The Lonely Passion of Judith Hearne Characters

  • Last updated on December 10, 2021

Author: Brian Moore

First published: 1955, in Canada and Great Britain as Judith Hearne (U.S. edition, 1956)

Genre: Novel

Locale: Belfast, Northern Ireland

Plot: Social realism

Time: The early 1950's

Judith Hearne, a forty-year-old, unmarried, poor, and plain woman without family. She lives at Mrs. Henry (May) Rice's boardinghouse, the latest in a series of increasingly shabby residences in Belfast. Her meager income as a piano teacher is steadily dwindling as suspicion about her secret bouts of drinking increases. Judith's façade of middle-class gentility, imposed by an aunt tyrannical even in death and by her Roman Catholic training, is beginning to show cracks. Lonely and without the experience of love—familial, romantic, or religious—Judith is unable to assess the feelings of others toward her; hence, her disastrous misreading of James Madden's motives and her imposition on her pitying friend Moira O'Neill. The dashing of her hopes for marriage marks the beginning of her final descent into uncontrolled alcoholism, a descent speeded by the loss of her religious faith and by her ejection from Mrs. Rice's after a noisy two-day binge. Committed to Earnscliffe Home, a place she has always instinctively loathed, Judith is nursed by nuns of the church that has failed her. Their care is professional and largely impersonal, though kind enough. In her bare white room, Judith is consigned to a living death, a victim of Irish society, in which, despite strong middle-class morality and the dominance of the church, a single woman without family, friends, or faith can slip through the cracks, unmourned.

James Madden, the fiftyish brother of Mrs. Rice and an unpaying tenant in her boardinghouse. Recently returned to Ireland after thirty undistinguished years in the United States, Madden fits into neither the New World nor the Old. A big talker and drinker, Madden has a flashy façade that masks his sense of failure. Lamed in a tram accident in New York, he is currently frittering on drink the ten thousand dollars in compensation he received, despite confident talk of investing it in a business. Madden, a widower, is alienated from his one daughter, Sheila, because she is a middle-class American married to a man Madden detests and fears. Prompted by loneliness and a sense of injury, he rapes Mary, the lush sixteen-year-old maid in the Rice household. His flattering attention to Judith is at first prompted by her willingness to soothe his bruised ego, then by his misperception that she has money he could invest in a vaguely defined restaurant venture. He does not realize the devastation he precipitates in her when he incredulously rejects her suggestion that they marry.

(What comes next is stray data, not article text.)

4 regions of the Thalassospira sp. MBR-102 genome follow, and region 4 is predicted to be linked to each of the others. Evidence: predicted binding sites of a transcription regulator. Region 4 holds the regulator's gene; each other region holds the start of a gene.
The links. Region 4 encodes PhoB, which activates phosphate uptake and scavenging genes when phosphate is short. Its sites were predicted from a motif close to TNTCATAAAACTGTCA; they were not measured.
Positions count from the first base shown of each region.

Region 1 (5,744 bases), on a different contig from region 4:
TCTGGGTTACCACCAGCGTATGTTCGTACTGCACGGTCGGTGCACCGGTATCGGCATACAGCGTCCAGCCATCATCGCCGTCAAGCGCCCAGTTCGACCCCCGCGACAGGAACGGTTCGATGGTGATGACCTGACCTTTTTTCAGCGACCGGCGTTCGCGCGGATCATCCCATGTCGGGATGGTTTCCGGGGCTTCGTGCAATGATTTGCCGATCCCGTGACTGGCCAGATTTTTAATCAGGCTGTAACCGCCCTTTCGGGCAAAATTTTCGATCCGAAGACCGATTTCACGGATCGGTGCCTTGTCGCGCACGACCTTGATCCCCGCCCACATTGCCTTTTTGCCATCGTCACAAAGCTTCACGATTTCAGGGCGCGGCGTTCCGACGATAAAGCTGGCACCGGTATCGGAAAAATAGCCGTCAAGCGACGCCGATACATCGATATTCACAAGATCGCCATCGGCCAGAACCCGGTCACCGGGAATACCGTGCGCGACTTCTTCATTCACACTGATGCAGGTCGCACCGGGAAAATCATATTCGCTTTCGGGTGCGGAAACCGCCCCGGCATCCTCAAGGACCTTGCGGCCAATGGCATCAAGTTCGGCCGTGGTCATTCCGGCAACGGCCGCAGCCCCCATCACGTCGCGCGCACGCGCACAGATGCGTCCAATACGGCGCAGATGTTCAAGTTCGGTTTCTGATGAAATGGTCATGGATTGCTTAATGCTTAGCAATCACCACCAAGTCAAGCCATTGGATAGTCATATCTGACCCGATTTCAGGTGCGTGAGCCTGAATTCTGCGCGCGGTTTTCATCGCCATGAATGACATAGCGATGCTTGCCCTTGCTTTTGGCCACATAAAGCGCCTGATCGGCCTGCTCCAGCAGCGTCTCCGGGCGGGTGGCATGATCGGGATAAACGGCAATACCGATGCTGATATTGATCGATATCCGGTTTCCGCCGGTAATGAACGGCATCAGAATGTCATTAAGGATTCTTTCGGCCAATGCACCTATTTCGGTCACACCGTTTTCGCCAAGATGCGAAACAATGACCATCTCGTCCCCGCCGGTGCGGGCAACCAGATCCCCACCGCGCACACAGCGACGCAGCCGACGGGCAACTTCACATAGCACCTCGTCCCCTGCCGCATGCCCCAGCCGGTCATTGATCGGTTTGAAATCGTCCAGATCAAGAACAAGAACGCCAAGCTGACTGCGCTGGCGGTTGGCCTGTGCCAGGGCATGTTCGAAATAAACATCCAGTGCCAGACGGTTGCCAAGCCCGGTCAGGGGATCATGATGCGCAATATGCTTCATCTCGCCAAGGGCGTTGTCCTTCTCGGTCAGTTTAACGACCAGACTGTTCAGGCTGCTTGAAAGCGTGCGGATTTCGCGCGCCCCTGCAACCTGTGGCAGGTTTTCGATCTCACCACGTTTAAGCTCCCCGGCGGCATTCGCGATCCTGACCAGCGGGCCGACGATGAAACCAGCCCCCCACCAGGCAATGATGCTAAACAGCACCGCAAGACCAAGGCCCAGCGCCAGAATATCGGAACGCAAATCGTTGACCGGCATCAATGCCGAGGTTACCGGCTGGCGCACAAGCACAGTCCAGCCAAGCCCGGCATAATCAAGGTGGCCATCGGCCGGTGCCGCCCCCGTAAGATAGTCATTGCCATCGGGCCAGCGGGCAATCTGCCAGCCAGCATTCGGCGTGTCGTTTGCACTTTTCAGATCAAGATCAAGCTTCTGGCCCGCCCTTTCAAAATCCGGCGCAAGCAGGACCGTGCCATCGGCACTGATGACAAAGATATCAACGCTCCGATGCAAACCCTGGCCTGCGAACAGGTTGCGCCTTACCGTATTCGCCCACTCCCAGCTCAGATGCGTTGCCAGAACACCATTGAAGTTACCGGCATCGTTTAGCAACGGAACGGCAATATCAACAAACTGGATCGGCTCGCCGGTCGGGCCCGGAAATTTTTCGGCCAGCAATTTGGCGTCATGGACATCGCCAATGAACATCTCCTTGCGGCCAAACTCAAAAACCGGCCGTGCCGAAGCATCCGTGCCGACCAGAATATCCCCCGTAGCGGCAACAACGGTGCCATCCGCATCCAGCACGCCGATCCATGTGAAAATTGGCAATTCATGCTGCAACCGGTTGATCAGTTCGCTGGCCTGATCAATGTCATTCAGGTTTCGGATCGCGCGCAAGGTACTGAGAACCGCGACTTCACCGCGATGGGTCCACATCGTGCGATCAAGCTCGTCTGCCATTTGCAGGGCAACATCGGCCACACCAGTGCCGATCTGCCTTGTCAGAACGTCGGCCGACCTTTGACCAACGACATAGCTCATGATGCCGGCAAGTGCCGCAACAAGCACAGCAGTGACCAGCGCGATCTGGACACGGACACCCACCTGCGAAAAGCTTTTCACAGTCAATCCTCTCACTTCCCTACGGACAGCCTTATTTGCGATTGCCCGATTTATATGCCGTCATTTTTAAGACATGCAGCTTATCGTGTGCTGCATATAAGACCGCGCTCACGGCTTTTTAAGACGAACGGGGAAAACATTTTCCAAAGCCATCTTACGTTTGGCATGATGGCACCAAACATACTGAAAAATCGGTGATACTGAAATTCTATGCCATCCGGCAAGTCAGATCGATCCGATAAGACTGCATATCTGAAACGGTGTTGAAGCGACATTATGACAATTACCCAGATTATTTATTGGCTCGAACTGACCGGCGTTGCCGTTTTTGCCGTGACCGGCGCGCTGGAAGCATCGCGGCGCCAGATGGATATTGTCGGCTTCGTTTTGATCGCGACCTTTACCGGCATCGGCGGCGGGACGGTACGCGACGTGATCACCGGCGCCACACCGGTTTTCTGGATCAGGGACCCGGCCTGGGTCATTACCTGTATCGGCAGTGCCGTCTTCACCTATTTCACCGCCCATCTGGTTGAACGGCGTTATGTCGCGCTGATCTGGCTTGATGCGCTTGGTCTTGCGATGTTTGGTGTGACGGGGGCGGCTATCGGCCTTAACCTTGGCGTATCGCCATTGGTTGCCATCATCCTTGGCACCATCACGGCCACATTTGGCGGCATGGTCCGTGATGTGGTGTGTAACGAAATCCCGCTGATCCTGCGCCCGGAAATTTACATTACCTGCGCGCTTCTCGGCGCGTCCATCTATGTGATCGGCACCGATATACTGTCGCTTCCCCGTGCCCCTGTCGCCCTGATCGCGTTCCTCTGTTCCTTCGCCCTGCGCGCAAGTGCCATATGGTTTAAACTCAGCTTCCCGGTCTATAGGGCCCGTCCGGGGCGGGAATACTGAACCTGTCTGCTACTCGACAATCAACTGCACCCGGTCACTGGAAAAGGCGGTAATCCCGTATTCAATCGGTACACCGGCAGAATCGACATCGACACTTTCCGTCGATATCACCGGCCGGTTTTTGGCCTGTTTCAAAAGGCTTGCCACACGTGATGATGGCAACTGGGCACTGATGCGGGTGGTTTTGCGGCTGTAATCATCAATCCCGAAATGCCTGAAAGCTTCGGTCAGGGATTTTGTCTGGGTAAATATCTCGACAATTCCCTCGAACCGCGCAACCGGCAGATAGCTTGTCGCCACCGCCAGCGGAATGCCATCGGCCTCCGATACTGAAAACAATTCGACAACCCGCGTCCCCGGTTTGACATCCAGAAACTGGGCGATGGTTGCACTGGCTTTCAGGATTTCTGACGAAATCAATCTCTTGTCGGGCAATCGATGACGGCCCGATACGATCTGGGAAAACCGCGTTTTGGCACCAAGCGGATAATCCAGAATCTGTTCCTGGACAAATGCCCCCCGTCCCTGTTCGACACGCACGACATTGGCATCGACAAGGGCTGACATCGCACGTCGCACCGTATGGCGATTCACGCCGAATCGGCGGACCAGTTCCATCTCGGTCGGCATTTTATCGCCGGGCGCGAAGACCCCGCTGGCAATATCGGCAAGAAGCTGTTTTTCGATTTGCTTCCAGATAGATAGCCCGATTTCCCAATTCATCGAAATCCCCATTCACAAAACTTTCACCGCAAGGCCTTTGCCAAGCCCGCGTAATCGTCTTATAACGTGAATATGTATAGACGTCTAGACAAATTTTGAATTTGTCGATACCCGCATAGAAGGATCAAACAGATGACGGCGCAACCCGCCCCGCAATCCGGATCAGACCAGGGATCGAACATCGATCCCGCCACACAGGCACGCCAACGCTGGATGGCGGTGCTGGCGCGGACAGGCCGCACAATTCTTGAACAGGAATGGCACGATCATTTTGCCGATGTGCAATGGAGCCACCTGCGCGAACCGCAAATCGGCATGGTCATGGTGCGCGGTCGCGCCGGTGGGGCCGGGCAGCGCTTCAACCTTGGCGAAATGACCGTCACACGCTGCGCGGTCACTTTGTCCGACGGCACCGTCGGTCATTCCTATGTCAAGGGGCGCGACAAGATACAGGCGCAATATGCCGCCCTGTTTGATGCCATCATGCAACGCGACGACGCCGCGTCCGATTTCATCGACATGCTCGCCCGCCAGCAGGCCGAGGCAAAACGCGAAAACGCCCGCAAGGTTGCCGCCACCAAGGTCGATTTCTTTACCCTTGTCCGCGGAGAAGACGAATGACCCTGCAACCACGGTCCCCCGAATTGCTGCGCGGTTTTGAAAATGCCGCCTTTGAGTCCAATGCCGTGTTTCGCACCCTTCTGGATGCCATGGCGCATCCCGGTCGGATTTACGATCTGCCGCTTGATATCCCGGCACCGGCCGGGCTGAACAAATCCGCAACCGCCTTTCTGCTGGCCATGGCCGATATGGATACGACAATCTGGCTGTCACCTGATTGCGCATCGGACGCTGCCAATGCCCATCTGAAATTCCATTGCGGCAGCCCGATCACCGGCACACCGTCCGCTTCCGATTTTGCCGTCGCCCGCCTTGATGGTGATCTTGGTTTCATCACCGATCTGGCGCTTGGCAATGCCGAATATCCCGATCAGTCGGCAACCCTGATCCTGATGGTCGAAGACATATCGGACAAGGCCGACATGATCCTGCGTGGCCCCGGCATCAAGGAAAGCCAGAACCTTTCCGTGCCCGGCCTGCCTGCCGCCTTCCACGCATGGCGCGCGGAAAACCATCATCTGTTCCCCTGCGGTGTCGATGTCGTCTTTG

Moira O'Neill, the middle-aged wife of Professor Owen O'Neill, a mother of four. She has a happy and materially very comfortable family life. Moira has always had support and luck, which have enabled her to rise above her humble beginnings. Perhaps out of guilt and certainly out of pity, Moira sustains Judith's acquaintance since youth with her husband's family, tolerating Judith's weekly visits, her boring conversations, and her inroads into the family's sherry and food. Perhaps she does not realize that the golden circle of O'Neill family life cruelly points up Judith's solitude. Ironically, the O'Neills' sense of charity propels Judith, after her breakdown, into Earnscliffe, the place she most fears.

Bernard Rice, the son of landlady May Rice. Nearing thirty, he is a talented poet of intelligence and spiteful wit. Indolent and obese, he allows himself to be kept and babied by his doting mother. His self-indulgence extends to a sexual dalliance with the helpless servant Mary. To avenge himself on his uncle, James Madden, and to keep from his mother the guilty secret he and James share in their mutual violation of Mary, Bernard lays the way for Judith's slide into overt alcoholism when he leads her to believe that James admires and wishes to marry her. Bernard, a cynic, is fully aware of the purposelessness of his own life.

Father Francis Xavier Quigley, the parish priest of St. Malabar Church. An imposing figure, he has a keen sense of the power he wields over his parishioners but no real compassion for them. Despite Judith's repeated pleas for his help as her faith wavers, he recoils from her and comes nowhere near to understanding the despair and anguish behind her attack on the tabernacle in the church. Even after her breakdown and confinement at Earnscliffe, his concern for her rises only out of his reluctant sense of his priestly duty.

Categories: Characters